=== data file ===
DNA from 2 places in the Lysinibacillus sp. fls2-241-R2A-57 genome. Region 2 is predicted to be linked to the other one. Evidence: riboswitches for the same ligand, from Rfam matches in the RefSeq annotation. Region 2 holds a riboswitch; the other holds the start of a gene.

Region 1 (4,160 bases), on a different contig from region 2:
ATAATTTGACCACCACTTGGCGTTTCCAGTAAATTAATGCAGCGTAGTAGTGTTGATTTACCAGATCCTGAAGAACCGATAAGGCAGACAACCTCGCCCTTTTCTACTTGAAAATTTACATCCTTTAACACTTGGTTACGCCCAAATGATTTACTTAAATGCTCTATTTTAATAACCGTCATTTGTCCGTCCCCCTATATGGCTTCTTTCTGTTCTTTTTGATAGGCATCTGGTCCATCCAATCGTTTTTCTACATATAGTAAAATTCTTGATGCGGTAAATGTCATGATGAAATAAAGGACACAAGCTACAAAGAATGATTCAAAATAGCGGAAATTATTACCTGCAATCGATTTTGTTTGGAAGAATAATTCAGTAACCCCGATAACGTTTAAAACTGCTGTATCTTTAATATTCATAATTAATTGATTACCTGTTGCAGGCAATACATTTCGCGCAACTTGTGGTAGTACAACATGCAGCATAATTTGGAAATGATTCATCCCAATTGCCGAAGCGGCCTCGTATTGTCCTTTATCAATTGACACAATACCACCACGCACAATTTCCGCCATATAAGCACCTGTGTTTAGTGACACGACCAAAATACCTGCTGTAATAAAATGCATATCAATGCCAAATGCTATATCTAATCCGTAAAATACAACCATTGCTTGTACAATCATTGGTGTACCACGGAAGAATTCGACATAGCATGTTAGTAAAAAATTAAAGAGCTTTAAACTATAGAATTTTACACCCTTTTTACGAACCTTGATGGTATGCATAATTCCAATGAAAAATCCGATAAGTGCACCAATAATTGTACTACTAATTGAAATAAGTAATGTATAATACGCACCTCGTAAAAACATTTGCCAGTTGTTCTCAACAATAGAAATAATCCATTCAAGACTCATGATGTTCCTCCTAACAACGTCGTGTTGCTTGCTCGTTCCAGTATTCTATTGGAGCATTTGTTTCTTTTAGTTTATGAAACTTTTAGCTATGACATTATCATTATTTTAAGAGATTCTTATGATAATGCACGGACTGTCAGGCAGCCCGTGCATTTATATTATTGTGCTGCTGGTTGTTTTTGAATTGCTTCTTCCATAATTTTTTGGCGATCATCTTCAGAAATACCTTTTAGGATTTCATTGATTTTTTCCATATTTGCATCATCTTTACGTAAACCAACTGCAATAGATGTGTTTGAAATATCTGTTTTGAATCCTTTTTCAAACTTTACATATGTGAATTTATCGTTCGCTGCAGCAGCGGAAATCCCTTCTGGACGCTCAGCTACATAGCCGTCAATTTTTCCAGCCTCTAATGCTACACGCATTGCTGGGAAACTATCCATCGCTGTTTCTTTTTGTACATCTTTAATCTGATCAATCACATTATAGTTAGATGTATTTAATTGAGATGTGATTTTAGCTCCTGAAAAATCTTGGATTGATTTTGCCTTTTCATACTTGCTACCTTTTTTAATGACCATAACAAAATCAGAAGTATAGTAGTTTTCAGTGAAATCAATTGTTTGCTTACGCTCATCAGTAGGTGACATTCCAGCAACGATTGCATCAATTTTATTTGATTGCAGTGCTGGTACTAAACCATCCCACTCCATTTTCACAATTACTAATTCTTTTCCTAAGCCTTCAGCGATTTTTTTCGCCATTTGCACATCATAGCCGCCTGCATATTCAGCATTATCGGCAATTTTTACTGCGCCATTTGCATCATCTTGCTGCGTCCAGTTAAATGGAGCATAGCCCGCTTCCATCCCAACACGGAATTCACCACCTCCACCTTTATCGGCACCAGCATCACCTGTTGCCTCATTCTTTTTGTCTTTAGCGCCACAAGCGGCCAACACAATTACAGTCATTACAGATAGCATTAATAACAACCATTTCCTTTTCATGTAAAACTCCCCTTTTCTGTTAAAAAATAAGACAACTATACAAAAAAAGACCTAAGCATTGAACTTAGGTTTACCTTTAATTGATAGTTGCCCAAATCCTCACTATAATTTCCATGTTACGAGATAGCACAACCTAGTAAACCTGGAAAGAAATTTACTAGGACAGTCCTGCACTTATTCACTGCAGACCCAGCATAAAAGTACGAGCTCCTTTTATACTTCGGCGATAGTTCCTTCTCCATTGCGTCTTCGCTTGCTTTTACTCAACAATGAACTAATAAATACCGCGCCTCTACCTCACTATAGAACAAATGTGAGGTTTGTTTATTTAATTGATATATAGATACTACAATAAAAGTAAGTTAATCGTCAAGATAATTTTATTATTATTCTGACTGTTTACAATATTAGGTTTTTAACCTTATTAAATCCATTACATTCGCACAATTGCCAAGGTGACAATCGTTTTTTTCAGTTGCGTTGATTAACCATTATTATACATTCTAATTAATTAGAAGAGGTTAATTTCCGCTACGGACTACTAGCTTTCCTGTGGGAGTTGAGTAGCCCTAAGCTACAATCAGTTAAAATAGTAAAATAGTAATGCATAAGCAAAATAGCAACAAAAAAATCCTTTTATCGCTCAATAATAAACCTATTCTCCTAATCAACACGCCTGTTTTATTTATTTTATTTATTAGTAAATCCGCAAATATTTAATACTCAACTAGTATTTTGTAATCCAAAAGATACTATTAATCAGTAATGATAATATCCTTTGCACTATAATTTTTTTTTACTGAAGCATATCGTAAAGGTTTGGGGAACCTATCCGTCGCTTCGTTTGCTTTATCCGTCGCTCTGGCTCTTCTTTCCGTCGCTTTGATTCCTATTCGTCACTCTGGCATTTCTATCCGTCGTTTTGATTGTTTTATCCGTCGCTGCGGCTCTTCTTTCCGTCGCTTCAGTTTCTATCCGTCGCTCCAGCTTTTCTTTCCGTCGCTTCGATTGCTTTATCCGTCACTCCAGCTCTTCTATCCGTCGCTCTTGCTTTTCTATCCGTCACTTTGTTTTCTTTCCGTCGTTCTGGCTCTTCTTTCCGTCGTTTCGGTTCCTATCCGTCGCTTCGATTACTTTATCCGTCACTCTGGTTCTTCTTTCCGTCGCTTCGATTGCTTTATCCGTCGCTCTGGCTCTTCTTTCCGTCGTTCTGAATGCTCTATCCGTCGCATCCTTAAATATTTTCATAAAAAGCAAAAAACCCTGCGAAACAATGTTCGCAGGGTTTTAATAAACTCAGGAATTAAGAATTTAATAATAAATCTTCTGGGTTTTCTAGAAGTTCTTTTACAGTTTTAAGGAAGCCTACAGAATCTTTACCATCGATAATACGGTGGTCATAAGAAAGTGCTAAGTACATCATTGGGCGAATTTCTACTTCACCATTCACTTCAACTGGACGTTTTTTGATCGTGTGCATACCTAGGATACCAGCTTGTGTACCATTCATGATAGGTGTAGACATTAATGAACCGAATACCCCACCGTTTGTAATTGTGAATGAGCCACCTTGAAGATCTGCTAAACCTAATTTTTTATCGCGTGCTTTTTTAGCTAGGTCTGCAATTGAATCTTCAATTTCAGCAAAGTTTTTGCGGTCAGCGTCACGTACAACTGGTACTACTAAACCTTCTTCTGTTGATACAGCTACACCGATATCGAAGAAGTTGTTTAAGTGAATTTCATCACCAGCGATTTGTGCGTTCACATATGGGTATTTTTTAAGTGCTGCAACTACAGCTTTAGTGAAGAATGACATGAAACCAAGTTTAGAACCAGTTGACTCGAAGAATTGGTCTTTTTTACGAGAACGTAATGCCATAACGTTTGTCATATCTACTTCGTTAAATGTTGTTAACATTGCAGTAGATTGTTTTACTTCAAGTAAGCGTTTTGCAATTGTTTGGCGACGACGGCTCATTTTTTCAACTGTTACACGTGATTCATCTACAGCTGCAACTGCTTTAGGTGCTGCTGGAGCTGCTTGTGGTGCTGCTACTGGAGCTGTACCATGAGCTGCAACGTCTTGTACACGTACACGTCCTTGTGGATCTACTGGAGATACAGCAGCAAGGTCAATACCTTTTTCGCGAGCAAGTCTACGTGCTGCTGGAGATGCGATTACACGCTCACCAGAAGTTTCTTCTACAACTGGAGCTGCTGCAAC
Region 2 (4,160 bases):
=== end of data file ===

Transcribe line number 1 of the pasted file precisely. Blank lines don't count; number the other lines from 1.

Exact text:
DNA from 2 places in the Lysinibacillus sp. fls2-241-R2A-57 genome. Region 2 is predicted to be linked to the other one. Evidence: riboswitches for the same ligand, from Rfam matches in the RefSeq annotation. Region 2 holds a riboswitch; the other holds the start of a gene.